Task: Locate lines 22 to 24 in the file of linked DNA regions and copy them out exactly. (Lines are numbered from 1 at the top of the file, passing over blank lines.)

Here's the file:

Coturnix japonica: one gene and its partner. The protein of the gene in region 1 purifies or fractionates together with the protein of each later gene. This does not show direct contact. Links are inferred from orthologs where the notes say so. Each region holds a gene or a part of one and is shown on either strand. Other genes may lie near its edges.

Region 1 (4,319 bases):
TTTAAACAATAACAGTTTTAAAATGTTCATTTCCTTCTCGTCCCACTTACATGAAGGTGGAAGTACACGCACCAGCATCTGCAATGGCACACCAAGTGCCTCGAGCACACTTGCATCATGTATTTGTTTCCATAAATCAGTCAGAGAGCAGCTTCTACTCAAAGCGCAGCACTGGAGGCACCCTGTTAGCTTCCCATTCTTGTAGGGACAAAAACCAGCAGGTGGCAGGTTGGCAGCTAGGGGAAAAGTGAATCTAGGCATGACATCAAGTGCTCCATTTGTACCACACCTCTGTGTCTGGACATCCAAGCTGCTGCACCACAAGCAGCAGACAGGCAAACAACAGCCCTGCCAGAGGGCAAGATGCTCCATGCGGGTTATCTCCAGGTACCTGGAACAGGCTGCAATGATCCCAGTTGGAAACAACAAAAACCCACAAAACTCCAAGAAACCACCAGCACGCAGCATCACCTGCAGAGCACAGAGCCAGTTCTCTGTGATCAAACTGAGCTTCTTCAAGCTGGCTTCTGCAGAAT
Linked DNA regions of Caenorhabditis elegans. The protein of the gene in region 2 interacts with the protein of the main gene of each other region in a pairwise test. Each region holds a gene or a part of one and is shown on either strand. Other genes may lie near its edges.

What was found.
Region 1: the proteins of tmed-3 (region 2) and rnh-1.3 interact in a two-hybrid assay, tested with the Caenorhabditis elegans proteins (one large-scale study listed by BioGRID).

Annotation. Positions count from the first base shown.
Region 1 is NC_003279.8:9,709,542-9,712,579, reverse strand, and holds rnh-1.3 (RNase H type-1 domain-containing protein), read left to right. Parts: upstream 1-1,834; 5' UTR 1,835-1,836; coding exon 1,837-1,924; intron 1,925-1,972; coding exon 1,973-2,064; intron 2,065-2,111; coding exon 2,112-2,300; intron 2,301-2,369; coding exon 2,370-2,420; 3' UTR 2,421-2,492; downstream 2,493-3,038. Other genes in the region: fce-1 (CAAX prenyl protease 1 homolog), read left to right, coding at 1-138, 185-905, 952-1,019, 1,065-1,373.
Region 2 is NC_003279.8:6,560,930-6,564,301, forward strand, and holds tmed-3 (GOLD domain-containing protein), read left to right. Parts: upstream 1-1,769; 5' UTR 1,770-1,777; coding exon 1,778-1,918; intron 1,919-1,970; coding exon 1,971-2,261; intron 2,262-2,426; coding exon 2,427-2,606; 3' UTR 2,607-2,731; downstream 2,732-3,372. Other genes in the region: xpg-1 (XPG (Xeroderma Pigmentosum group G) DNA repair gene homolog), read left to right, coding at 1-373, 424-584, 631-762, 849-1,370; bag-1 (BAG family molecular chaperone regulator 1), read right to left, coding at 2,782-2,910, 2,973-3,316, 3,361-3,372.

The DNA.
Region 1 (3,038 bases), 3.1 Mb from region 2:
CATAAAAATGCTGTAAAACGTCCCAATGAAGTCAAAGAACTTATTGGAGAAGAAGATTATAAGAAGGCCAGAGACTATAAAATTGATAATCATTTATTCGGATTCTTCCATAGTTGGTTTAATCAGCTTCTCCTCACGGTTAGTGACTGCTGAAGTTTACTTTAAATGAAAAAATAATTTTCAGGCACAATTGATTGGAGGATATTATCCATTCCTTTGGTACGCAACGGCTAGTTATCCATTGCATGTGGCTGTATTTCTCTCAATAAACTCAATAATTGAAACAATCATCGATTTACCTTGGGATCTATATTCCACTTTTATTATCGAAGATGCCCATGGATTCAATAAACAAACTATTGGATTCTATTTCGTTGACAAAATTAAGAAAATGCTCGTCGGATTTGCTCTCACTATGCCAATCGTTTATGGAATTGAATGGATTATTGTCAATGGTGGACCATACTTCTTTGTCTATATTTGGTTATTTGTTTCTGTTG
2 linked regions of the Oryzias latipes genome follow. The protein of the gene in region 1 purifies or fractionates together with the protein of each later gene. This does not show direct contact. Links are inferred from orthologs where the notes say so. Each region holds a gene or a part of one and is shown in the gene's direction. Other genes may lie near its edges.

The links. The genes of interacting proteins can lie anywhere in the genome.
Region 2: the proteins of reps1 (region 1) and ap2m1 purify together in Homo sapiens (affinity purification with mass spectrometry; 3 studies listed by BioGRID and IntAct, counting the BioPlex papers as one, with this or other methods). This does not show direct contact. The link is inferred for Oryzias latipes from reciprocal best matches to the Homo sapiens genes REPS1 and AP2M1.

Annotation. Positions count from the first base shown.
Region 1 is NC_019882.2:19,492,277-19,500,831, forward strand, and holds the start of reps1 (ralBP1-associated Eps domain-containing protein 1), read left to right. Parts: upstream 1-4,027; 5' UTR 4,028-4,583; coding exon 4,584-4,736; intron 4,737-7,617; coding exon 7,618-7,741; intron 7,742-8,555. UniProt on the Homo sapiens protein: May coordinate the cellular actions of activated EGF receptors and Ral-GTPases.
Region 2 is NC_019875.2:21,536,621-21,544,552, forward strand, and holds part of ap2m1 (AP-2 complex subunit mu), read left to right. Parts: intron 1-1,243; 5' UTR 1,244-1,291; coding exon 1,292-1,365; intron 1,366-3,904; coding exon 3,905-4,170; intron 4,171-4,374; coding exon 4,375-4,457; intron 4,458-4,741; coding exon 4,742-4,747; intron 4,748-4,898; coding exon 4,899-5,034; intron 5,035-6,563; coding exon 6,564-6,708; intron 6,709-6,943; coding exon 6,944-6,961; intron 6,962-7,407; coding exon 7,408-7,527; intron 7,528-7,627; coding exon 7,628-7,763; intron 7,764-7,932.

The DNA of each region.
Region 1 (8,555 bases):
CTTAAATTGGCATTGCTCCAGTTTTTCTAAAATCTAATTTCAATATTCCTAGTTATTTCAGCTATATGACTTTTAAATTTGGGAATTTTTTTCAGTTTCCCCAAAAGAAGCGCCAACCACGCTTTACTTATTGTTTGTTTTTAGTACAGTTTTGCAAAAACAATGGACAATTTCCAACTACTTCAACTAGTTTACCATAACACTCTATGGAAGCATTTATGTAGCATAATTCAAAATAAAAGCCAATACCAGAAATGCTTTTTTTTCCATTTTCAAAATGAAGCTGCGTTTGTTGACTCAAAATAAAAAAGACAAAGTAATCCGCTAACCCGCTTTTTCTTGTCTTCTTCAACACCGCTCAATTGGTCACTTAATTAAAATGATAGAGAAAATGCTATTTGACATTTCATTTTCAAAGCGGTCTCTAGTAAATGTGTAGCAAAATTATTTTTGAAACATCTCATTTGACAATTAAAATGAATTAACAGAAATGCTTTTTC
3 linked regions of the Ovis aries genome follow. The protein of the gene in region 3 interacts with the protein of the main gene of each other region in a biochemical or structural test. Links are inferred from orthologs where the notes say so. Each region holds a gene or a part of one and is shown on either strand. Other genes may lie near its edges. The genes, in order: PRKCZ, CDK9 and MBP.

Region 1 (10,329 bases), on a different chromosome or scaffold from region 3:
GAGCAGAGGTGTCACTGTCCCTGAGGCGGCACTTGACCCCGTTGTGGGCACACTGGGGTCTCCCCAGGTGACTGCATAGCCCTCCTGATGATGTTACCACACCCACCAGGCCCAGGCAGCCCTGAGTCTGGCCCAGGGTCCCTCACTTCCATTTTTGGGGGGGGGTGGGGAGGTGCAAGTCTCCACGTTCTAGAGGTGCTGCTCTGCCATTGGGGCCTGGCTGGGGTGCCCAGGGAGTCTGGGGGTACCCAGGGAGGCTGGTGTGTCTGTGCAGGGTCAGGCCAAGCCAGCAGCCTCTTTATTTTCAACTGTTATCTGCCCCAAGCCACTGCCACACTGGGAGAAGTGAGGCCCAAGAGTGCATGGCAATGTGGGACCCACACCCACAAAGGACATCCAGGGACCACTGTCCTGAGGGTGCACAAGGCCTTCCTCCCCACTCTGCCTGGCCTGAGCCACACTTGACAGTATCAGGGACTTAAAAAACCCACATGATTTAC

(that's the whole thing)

3 linked regions of the Ovis aries genome follow. The protein of the gene in region 3 interacts with the protein of the main gene of each other region in a biochemical or structural test. Links are inferred from orthologs where the notes say so. Each region holds a gene or a part of one and is shown on either strand. Other genes may lie near its edges. The genes, in order: PRKCZ, CDK9 and MBP.

Region 1 (10,329 bases), on a different chromosome or scaffold from region 3:
GAGCAGAGGTGTCACTGTCCCTGAGGCGGCACTTGACCCCGTTGTGGGCACACTGGGGTCTCCCCAGGTGACTGCATAGCCCTCCTGATGATGTTACCACACCCACCAGGCCCAGGCAGCCCTGAGTCTGGCCCAGGGTCCCTCACTTCCATTTTTGGGGGGGGGTGGGGAGGTGCAAGTCTCCACGTTCTAGAGGTGCTGCTCTGCCATTGGGGCCTGGCTGGGGTGCCCAGGGAGTCTGGGGGTACCCAGGGAGGCTGGTGTGTCTGTGCAGGGTCAGGCCAAGCCAGCAGCCTCTTTATTTTCAACTGTTATCTGCCCCAAGCCACTGCCACACTGGGAGAAGTGAGGCCCAAGAGTGCATGGCAATGTGGGACCCACACCCACAAAGGACATCCAGGGACCACTGTCCTGAGGGTGCACAAGGCCTTCCTCCCCACTCTGCCTGGCCTGAGCCACACTTGACAGTATCAGGGACTTAAAAAACCCACATGATTTAC